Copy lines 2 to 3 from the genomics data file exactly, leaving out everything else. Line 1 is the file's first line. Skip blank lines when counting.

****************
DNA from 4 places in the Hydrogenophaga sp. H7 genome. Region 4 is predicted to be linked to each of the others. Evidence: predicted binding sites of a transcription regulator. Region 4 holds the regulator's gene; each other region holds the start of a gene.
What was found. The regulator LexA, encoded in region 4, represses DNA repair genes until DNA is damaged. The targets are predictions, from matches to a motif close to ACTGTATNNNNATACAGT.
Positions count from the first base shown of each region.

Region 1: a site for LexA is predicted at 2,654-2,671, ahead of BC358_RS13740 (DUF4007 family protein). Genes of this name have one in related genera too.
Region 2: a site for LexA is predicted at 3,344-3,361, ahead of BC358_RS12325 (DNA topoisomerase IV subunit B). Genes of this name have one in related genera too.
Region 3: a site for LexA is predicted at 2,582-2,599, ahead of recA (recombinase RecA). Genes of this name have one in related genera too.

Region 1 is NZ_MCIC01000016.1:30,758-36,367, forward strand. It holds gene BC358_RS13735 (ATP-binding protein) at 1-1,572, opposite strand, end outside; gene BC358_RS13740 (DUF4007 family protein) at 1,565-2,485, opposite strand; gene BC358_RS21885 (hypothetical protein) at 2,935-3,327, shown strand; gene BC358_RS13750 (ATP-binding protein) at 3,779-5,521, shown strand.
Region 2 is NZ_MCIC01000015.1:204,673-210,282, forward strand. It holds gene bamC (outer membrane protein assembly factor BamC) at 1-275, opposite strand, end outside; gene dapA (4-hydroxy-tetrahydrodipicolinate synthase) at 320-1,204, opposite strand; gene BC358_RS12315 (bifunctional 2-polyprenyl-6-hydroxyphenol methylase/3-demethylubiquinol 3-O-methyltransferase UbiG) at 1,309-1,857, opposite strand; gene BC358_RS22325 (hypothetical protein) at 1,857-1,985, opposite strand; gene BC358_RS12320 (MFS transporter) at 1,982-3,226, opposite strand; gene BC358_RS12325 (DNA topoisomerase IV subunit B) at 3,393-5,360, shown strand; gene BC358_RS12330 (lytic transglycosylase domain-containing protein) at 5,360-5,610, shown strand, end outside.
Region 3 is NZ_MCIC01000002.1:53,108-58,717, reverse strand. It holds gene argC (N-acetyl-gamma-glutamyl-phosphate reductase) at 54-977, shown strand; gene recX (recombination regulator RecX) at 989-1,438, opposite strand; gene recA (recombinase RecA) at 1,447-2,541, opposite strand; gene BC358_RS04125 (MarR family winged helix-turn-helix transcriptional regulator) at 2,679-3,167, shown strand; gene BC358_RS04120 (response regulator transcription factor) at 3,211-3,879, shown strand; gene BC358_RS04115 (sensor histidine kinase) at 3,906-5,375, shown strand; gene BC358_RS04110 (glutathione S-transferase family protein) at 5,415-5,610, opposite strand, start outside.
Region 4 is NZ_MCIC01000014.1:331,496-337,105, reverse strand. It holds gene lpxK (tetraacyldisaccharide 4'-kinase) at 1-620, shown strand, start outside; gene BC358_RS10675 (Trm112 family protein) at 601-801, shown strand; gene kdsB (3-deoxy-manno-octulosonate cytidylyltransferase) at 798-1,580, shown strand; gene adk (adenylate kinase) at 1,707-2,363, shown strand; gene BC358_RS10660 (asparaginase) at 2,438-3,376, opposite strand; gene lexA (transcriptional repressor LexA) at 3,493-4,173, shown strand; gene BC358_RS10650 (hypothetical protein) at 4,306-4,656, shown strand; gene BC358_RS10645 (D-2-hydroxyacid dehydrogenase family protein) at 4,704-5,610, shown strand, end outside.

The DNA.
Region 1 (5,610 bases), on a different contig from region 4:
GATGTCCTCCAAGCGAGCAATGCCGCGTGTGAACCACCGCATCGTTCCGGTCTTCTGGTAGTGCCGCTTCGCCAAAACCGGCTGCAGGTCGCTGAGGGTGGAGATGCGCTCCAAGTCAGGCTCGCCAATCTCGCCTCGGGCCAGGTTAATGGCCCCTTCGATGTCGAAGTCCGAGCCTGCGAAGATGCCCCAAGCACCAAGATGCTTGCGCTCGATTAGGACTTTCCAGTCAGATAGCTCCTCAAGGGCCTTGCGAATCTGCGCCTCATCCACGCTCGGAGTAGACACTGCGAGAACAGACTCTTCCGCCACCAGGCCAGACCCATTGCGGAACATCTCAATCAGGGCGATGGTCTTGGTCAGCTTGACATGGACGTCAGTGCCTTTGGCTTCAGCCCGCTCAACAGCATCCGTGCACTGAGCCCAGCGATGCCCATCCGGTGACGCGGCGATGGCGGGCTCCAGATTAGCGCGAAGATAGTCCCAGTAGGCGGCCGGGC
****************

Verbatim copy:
What was found. The regulator LexA, encoded in region 4, represses DNA repair genes until DNA is damaged. The targets are predictions, from matches to a motif close to ACTGTATNNNNATACAGT.
Positions count from the first base shown of each region.